Terra Incognita: Lost Worlds of Fantasy and Adventure, ed. Doug Draa

Terra Incognita:

Lost Worlds of Fantasy and Adventure

Edited by

Doug Draa


(DMR Books, May 2022, pb, 222 pp.)

“Shadow of the Serpent” by David C. Smith

“The Place of Unutterable Names” by Adrian Cole

“One Hive. Two Queens.” by S.E. Lindberg

“The Siege of Eire” by J. Thomas Howard

“Warriors of Mogai” by Milton Davis

“Necropolis Gemstone” by John C. Hocking

“From the Darkness Beneath” by Howard Andrew Jones

Reviewed by Victoria Silverwolf

Seven new tales of imaginary lands appear in this anthology, with an emphasis on action-packed battles and supernatural menaces.

In “Shadow of the Serpent” by David C. Smith, a warrior cursed with immortality becomes involved in palace intrigue. A pretender to the throne of a fantasy kingdom overthrows the reigning monarch with the aid of a sorceress, who is only using him for her own purposes. The warrior and those still loyal to the usurped king battle the enchantress and her minions with the help of a shapeshifting woman who is one of an ancient race of snake-people, enemies of the sorceress.

The above synopsis may make it clear that this is a story firmly in the tradition of sword-and-sorcery yarns, of the kind that appear in the yellowing pages of old copies of Weird Tales. It features plenty of magic and bloodletting for readers nostalgic for works of this type. The protagonist’s back story, only hinted at briefly, is of more interest than the plot. Although he is a valiant warrior, the fact that he cannot be killed, combined with the extraordinary magical aid he receives from the serpent-woman, makes his adventures less than suspenseful.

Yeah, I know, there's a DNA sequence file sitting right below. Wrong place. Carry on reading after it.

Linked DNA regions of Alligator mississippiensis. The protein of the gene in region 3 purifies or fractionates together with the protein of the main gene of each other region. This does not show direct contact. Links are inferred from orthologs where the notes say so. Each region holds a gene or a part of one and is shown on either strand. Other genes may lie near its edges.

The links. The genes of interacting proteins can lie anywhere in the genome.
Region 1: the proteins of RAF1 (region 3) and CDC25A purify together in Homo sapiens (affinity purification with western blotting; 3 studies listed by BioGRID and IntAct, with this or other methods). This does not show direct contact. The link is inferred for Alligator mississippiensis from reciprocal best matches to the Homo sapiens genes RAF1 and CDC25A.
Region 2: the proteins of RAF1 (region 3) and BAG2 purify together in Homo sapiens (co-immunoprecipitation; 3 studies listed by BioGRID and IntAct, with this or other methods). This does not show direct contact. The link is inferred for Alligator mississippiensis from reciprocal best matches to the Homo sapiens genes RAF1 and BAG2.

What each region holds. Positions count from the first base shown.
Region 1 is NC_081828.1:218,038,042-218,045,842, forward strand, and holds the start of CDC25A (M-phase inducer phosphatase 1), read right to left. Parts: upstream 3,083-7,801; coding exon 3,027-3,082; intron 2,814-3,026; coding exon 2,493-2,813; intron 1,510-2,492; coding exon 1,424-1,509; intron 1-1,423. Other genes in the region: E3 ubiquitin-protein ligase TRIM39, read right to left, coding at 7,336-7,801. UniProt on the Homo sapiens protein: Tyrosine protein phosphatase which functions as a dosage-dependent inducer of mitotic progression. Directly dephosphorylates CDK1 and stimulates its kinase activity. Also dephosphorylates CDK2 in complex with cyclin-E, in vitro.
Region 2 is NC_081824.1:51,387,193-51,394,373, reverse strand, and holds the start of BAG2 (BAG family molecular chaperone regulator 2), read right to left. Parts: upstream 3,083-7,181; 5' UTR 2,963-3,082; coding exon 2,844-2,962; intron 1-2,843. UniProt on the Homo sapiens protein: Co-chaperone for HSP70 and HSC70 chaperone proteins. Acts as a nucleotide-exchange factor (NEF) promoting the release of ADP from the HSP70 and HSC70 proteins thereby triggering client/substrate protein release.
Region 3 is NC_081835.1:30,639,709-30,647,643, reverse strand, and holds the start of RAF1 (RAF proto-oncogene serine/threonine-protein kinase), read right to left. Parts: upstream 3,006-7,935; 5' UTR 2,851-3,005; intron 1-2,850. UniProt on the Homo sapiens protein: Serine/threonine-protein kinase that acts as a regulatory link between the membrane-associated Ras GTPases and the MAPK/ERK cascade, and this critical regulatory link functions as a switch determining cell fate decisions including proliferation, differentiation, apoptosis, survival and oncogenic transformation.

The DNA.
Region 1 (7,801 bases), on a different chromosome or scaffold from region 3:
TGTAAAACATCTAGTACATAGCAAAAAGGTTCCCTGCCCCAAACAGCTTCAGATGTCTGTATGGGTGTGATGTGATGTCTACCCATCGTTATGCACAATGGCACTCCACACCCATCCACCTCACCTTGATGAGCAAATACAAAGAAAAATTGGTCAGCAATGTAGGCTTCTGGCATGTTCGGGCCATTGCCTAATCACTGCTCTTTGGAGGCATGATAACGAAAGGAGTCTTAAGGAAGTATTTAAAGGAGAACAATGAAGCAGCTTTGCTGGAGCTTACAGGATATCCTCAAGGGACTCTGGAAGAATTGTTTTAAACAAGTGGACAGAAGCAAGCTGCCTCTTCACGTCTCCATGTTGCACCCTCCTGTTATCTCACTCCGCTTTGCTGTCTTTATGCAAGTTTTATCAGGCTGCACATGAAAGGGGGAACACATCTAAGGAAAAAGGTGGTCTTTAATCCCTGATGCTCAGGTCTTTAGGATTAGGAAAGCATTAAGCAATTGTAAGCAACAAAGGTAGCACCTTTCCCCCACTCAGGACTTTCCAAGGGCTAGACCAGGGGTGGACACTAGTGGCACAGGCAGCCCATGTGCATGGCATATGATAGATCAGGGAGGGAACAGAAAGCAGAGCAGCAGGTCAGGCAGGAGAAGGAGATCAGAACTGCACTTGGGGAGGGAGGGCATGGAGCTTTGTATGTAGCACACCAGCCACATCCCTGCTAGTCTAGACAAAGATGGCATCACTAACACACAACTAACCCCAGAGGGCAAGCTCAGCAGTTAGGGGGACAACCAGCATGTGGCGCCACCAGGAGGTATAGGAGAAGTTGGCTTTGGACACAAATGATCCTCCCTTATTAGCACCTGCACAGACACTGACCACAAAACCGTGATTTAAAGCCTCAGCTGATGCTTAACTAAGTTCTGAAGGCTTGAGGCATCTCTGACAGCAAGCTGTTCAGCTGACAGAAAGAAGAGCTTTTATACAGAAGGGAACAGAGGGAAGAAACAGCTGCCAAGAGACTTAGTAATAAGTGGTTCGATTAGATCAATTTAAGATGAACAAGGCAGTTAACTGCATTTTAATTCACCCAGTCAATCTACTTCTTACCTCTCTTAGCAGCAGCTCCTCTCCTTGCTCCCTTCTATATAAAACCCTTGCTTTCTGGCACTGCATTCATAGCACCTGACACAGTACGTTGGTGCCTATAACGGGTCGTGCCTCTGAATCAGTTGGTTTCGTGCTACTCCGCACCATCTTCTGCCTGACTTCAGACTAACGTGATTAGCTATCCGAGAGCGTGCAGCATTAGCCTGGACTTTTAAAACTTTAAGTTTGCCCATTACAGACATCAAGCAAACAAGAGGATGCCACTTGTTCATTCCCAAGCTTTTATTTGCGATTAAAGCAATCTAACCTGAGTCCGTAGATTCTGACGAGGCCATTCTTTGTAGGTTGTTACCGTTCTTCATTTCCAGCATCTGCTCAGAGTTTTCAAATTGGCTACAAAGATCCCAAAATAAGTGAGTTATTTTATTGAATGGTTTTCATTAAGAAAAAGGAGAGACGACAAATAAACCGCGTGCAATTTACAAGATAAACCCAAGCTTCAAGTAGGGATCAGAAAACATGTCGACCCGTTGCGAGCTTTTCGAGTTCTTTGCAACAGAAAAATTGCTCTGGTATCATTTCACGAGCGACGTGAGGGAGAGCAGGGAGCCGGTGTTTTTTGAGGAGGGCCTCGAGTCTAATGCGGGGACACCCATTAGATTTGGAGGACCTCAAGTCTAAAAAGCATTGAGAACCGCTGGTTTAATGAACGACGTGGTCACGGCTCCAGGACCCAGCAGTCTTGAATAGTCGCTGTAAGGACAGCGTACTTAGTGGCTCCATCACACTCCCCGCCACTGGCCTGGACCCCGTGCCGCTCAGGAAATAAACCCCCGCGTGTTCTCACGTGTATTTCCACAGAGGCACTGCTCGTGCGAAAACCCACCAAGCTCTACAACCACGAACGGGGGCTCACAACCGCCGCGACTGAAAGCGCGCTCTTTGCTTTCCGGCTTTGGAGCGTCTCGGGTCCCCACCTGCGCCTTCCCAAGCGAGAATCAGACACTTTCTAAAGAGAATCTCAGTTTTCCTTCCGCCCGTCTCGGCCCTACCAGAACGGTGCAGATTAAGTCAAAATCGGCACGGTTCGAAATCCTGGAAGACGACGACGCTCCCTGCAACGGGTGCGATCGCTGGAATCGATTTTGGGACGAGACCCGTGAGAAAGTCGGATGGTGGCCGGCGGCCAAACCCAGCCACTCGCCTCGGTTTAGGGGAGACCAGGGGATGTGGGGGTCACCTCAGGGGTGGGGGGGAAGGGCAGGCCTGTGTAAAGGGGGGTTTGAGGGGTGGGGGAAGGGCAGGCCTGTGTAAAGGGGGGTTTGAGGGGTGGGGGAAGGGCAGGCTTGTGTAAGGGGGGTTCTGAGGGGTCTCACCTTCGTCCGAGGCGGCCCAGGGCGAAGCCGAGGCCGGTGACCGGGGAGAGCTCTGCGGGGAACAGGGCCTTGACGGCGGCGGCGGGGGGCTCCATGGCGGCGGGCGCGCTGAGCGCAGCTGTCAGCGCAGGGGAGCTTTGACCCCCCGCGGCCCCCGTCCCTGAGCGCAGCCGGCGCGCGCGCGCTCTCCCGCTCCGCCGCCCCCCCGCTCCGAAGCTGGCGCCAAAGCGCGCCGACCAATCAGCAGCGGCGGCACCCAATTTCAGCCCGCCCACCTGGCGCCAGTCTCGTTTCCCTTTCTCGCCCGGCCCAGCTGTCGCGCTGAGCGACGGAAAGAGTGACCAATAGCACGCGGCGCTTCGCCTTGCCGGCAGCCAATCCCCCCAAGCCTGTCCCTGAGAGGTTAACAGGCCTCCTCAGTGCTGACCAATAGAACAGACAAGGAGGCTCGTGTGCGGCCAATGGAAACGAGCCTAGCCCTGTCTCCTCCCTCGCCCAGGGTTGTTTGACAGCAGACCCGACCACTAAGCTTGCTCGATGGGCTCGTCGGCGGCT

“The Place of Unutterable Names” by Adrian Cole is a Lovecraftian tale in which an expedition to the Himalayas leads to a journey into the remote past and encounters with bizarre cosmic beings and arcane horrors. The author captures the style of H. P. Lovecraft skillfully, but the plot is too dependent on concepts created by that writer. Although the story lacks originality, fans of the Cthulhu Mythos may find it appealing.

The narrator of “One Hive. Two Queens.” by S.E. Lindberg is a being shaped from earth in the form of a woman. Her sister reigns over humans as a goddess of fire and lust, while the narrator dwells in a bog with worm-like creatures. The struggle between the two siblings involves insectoid warriors from the remote past, magical weapons, and other strange matters.

I hope that this greatly oversimplified and possibly misleading synopsis makes it clear that the author creates a completely original and highly imaginative fantasy world. The story’s complexity requires careful reading, which is rewarded with a unique literary experience.

In “The Siege of Eire” by J. Thomas Howard, a modern Irishman enters an undersea cave and emerges into a world of Celtic mythology. Seen as the descendant of a legendary hero, he obtains a magic sword and does battle with the enemies of the Emerald Isle, mortal or monstrous.